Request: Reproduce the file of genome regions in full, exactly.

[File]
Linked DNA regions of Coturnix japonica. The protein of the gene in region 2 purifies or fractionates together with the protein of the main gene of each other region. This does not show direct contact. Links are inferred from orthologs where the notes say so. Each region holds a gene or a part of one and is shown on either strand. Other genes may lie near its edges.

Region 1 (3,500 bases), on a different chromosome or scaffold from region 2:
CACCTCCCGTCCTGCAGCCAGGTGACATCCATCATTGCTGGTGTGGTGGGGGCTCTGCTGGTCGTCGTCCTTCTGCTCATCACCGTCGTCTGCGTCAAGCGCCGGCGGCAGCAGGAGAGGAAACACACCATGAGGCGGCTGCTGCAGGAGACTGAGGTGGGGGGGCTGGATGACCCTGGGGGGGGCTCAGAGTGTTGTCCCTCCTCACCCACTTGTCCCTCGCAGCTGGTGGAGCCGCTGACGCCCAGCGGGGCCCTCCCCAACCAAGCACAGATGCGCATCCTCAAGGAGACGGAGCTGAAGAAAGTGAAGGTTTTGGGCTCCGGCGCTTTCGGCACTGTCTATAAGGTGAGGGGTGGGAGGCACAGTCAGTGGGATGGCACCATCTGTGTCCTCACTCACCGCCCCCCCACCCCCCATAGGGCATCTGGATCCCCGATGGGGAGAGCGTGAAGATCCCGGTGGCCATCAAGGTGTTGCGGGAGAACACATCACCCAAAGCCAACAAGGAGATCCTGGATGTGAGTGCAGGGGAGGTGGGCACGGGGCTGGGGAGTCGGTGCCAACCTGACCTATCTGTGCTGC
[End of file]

Linked DNA regions of Coturnix japonica. The protein of the gene in region 2 purifies or fractionates together with the protein of the main gene of each other region. This does not show direct contact. Links are inferred from orthologs where the notes say so. Each region holds a gene or a part of one and is shown on either strand. Other genes may lie near its edges.

Region 1 (3,500 bases), on a different chromosome or scaffold from region 2:
CACCTCCCGTCCTGCAGCCAGGTGACATCCATCATTGCTGGTGTGGTGGGGGCTCTGCTGGTCGTCGTCCTTCTGCTCATCACCGTCGTCTGCGTCAAGCGCCGGCGGCAGCAGGAGAGGAAACACACCATGAGGCGGCTGCTGCAGGAGACTGAGGTGGGGGGGCTGGATGACCCTGGGGGGGGCTCAGAGTGTTGTCCCTCCTCACCCACTTGTCCCTCGCAGCTGGTGGAGCCGCTGACGCCCAGCGGGGCCCTCCCCAACCAAGCACAGATGCGCATCCTCAAGGAGACGGAGCTGAAGAAAGTGAAGGTTTTGGGCTCCGGCGCTTTCGGCACTGTCTATAAGGTGAGGGGTGGGAGGCACAGTCAGTGGGATGGCACCATCTGTGTCCTCACTCACCGCCCCCCCACCCCCCATAGGGCATCTGGATCCCCGATGGGGAGAGCGTGAAGATCCCGGTGGCCATCAAGGTGTTGCGGGAGAACACATCACCCAAAGCCAACAAGGAGATCCTGGATGTGAGTGCAGGGGAGGTGGGCACGGGGCTGGGGAGTCGGTGCCAACCTGACCTATCTGTGCTGC